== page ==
The latest exhibit at the Amistad Research Center on the Tulane University uptown campus honors the 150th anniversary of the Emancipation Proclamation with a display that features documents related to the international slave trade, abolitionist movement and emancipation.
This portrait of Nancy Ruffin provides a glimpse into the society of free blacks. Several photographs and stories of free men and women who resided in antebellum Virginia and Boston are part of the exhibit. (Photo provided by the Amistad Research Center)
The exhibit, titled Am I Not a Brother, Am I Not a Sister?: An Exhibition to Commemorate the Emancipation Proclamation
, will continue through June 28.
One fascinating part of the exhibit is a six-page letter from Rachel G. C. Patten, a teacher with the American Missionary Association, who in January 1863 was teaching at a contraband camp near Washington, D.C., says Christopher Harter, director of library and reference services at the research center. Her letter relates the reaction of local freedmen upon hearing the Emancipation Proclamation, and reads in part:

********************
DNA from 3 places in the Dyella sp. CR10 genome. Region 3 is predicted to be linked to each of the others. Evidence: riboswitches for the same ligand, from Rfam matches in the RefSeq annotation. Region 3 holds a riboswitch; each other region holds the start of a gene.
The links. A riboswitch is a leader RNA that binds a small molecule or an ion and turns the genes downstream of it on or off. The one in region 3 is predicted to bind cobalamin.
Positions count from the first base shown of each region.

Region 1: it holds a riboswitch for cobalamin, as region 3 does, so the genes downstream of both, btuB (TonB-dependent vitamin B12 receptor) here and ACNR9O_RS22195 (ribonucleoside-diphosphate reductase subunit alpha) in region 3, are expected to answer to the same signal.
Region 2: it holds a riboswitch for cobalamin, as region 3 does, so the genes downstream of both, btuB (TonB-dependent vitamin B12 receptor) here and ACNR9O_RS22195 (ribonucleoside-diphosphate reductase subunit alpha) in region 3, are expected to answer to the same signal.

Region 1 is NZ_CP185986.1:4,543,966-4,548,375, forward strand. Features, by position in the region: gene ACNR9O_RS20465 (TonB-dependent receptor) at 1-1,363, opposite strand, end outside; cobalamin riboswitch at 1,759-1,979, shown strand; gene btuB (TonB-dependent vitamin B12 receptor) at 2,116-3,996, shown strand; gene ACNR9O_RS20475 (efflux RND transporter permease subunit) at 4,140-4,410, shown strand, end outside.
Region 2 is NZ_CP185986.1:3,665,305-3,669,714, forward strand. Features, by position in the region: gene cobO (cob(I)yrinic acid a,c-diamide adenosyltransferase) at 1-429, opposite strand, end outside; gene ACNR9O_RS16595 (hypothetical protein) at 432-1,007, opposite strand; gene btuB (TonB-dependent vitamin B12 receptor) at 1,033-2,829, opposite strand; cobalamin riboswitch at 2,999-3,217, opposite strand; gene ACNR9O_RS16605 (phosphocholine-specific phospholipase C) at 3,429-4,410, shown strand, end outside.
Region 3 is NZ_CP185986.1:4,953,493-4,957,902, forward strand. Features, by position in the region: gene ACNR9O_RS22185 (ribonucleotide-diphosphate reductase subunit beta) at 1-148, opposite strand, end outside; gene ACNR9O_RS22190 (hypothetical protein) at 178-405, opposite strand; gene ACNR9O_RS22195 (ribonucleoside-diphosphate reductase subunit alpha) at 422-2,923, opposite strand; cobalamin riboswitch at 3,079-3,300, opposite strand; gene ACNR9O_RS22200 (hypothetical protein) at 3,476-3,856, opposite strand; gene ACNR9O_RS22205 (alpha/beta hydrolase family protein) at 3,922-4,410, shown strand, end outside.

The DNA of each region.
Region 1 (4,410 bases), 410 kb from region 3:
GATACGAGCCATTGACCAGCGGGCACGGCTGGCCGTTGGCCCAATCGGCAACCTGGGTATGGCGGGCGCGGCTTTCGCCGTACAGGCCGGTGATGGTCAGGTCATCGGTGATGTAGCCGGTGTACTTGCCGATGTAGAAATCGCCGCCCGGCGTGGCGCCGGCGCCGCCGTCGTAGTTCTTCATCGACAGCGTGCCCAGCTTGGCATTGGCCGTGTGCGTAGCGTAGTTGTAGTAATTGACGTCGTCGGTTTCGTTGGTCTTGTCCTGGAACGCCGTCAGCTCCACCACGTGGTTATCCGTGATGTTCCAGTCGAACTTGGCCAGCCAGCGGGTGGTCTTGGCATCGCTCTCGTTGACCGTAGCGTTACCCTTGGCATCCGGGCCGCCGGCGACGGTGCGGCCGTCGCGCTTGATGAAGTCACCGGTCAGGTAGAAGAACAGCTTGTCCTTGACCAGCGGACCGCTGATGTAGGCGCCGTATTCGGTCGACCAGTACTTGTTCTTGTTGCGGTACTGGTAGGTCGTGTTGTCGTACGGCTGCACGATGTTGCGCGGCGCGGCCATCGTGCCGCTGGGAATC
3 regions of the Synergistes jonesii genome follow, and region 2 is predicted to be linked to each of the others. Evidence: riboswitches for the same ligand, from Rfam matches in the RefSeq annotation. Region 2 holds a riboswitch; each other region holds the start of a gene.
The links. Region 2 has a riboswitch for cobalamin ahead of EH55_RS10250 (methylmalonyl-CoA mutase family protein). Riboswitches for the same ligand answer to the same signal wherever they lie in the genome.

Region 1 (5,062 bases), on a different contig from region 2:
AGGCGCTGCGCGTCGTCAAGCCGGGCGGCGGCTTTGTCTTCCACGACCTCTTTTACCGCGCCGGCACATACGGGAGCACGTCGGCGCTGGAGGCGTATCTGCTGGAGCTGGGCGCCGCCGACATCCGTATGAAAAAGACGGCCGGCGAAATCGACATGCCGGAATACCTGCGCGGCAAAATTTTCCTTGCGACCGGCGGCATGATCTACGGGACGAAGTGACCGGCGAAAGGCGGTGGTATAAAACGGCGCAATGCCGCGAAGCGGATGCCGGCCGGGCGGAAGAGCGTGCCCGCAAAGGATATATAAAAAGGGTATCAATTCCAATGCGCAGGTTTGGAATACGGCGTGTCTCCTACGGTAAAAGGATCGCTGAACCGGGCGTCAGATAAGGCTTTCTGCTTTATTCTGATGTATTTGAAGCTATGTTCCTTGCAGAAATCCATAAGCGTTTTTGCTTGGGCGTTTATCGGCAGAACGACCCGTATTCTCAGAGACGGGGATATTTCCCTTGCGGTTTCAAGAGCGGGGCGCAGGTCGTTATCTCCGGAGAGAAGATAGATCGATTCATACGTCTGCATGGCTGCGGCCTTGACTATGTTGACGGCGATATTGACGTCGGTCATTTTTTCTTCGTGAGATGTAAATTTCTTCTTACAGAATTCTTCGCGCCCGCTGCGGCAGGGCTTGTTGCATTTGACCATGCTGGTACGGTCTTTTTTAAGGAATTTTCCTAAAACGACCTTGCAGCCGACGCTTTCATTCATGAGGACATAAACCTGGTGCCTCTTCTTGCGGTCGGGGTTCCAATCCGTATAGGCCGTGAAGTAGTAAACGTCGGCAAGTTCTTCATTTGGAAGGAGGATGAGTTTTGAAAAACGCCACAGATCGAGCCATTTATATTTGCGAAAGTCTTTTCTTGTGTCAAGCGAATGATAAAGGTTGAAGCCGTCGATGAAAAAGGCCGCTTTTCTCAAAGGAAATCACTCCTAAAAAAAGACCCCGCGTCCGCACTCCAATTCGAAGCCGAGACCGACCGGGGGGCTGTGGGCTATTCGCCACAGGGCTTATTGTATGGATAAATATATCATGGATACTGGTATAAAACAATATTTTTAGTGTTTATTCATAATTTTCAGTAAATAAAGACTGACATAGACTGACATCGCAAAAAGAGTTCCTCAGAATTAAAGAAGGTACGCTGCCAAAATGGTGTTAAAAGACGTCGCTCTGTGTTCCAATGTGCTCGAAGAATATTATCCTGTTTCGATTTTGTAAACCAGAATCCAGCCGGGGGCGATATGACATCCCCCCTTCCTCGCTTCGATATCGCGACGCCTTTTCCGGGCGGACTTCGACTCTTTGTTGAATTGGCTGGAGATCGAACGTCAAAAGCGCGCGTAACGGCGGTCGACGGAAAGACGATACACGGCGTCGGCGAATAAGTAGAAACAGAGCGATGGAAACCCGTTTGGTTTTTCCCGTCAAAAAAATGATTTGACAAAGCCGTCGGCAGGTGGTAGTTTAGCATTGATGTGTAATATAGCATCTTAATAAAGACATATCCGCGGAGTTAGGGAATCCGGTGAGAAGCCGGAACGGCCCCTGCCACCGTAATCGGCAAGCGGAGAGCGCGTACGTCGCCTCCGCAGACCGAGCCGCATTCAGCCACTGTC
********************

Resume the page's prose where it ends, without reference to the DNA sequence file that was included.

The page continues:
The first day of January was indeed a happy day to thousands, many thousands, of our colored people. In the camp there was much joy manifested by our freedmen. They cried we are no more slaves! No more contrabands!
Harter says the exhibit does well in documenting how former slaves took the news of being free.
“While historians have noted that reactions to the Emancipation Proclamation ranged among those who were enslaved, from joy to uncertainty to fear, letters such as this provide us with a direct link to the feelings among some freedmen upon learning of the Emancipation Proclamation,” says Harter.
Other highlights in the exhibit include photographs, correspondence, and printed works about abolitionists such as Frederick Douglass, William Lloyd Garrison, Harriet Tubman and Thomas Clarkson; papers of a family of free persons of color in Virginia and Boston; documents concerning the founding of the Freedmen's Bureau; and documents chronicling slavery and the continued struggles African Americans faced following emancipation.
Admission to the research center is free and open to the public from 8:30 a.m. to 4:30 p.m., Monday through Friday.